Alumni Forum: Columbia Law School's Alumni Adjuncts
Columbia Law School's Alumni Adjuncts by Jennifer Itzenson, Contributing Editor
Adjunct professors play an important role at Columbia Law School, which was highlighted in Dean David Schizer's welcome to 1Ls: "We bring the world into the classroom, and classrooms into the world."
Adjuncts give students a wide range of exposure to the nuts-and-bolts aspects of law. Columbia's adjuncts are law firm partners, judges, prosecutors, and consultants, and most report that teaching invigorates their own practices. Here's a brief look at a handful of the School's more than 150 adjunct faculty members, who also happen to be alumni:
Trials are a stage
Karen Shatzkin '77
Instead of a final exam, students in the Trial Practice course taught by Karen Shatzkin '77 hold full-scale trials in federal courtrooms, with actors in key roles, doctors as expert witnesses, and Prof. Shatzkin's colleagues and friends as judge and jury.
"It's almost like organizing a stage production," says Prof. Shatzkin, who finds the real-life quality of the experience benefits her students. "They really find that it pushes them, and it therefore brings their performance to a higher level."
Prof. Shatzkin enjoys helping students consider nontraditional routes in their careers, as she did by launching her own firm, Shatzkin & Mayer. The majority of her clients are in creative fields, including publishing, design, and documentary film - her greatest love after litigation. "Even in the practice of law, when you're trying to pay the rent from it, you can do it in an independent way," she says.
The real deal
Robert A. Weiner '72, a partner at McDermott Will & Emery, describes Big Case: Tactics and Strategy as a practical course on the art of being a lawyer. He and Professor Jeffrey Kessler '72, co-chairman of the litigation department at Dewey Ballantine in New York, teach students how to strategize from the moment a client walks in the door - from planning for litigation to considering settlement. The importance of these critical thinking skills is sometimes overlooked.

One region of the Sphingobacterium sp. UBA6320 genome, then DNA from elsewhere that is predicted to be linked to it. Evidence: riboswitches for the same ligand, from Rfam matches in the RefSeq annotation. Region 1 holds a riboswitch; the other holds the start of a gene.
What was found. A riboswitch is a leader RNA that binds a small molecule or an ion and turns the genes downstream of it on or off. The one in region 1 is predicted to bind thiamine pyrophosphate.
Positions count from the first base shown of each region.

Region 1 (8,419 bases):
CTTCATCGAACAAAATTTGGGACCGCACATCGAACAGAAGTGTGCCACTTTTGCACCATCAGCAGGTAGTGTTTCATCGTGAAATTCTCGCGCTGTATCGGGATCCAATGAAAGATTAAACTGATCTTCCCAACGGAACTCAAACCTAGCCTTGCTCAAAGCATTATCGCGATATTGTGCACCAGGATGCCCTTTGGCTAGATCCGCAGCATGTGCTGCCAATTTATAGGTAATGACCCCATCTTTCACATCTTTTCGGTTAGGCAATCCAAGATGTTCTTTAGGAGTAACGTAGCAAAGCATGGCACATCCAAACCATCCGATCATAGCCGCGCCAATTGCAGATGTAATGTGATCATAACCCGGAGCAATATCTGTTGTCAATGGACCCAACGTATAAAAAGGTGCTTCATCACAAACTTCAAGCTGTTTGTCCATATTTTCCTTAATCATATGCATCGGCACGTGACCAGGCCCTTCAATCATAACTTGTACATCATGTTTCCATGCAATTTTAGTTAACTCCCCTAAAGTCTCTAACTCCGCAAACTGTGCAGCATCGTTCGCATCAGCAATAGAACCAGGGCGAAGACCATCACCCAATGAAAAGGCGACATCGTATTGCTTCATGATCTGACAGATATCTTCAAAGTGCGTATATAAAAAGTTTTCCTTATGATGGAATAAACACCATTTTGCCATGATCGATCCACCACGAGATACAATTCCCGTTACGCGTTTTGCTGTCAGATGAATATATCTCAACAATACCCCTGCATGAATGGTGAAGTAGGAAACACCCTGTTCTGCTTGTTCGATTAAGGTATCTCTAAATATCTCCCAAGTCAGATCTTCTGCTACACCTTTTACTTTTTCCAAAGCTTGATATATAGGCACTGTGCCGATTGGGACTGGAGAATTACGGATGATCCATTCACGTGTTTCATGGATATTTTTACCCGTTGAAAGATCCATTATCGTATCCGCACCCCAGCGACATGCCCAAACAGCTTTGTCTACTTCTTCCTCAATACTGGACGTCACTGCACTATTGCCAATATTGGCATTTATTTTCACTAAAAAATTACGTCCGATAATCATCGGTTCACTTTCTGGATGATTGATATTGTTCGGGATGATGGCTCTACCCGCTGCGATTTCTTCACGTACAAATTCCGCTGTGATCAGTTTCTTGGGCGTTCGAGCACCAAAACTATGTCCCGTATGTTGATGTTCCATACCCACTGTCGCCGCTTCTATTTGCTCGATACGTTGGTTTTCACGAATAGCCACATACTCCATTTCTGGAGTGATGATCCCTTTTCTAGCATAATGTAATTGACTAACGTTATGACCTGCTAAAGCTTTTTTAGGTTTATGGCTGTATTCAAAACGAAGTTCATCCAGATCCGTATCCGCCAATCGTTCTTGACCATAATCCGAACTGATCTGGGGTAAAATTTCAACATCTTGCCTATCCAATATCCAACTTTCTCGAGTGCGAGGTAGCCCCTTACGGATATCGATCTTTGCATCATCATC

"We saw it among our own younger associates," he says. "No one ever taught them what a real case was like."
Outside of class, Prof. Weiner, who has more than three decades of experience in complex commercial litigation, spends a fair amount of time in the courtroom. Teaching at the Law School has honed his own skills.
"Often, what you do in a trial is teach," he says. "The communication skills are quite similar, and this helps make me better at it."
How to be a litigator
Jess Velona '88
In Pretrial Commercial Litigation, taught by Jess Velona '88 and Larry Jacobs of Davis Polk & Wardwell, students are split into two teams - the plaintiff's and the defendant's - and litigate a case through summary judgment. Prof. Velona stresses skills such as drafting complaints, taking depositions, and reviewing documents - the type of work many of his students will do as they start their careers.
"I like to call the course informally ‘How to Be an Associate at a Big Law Firm,'" he says. "It's about easing the transition from academia to private practice."
Prof. Velona spent 14 years at large firms before joining the Securities and Exchange Commission's enforcement division. His current work is in many ways similar to pretrial litigation, and he's picked up some new tactics, particularly for taking depositions, through the give-and-take in the classroom.
"Students will come up with techniques that in all these years I haven't thought of," he says.
Navigating legal shoals
Janice Tudy-Jackson '92
When Janice Tudy-Jackson '92 enrolled as a student in the Law School, she already had a master's degree in industrial and labor relations and had worked as the vice president of a multinational agribusiness corporation. She now has her own practice as a collaboration and conflict management consultant and teaches the Negotiation Workshop, a unique course conceived by Professor Carol Liebman. By engaging in game theory and taking part in role-plays, her students learn how to navigate contracts, business transactions, and multiparty deals and disputes. They master theories and techniques that they often find quite useful in their personal lives, as well.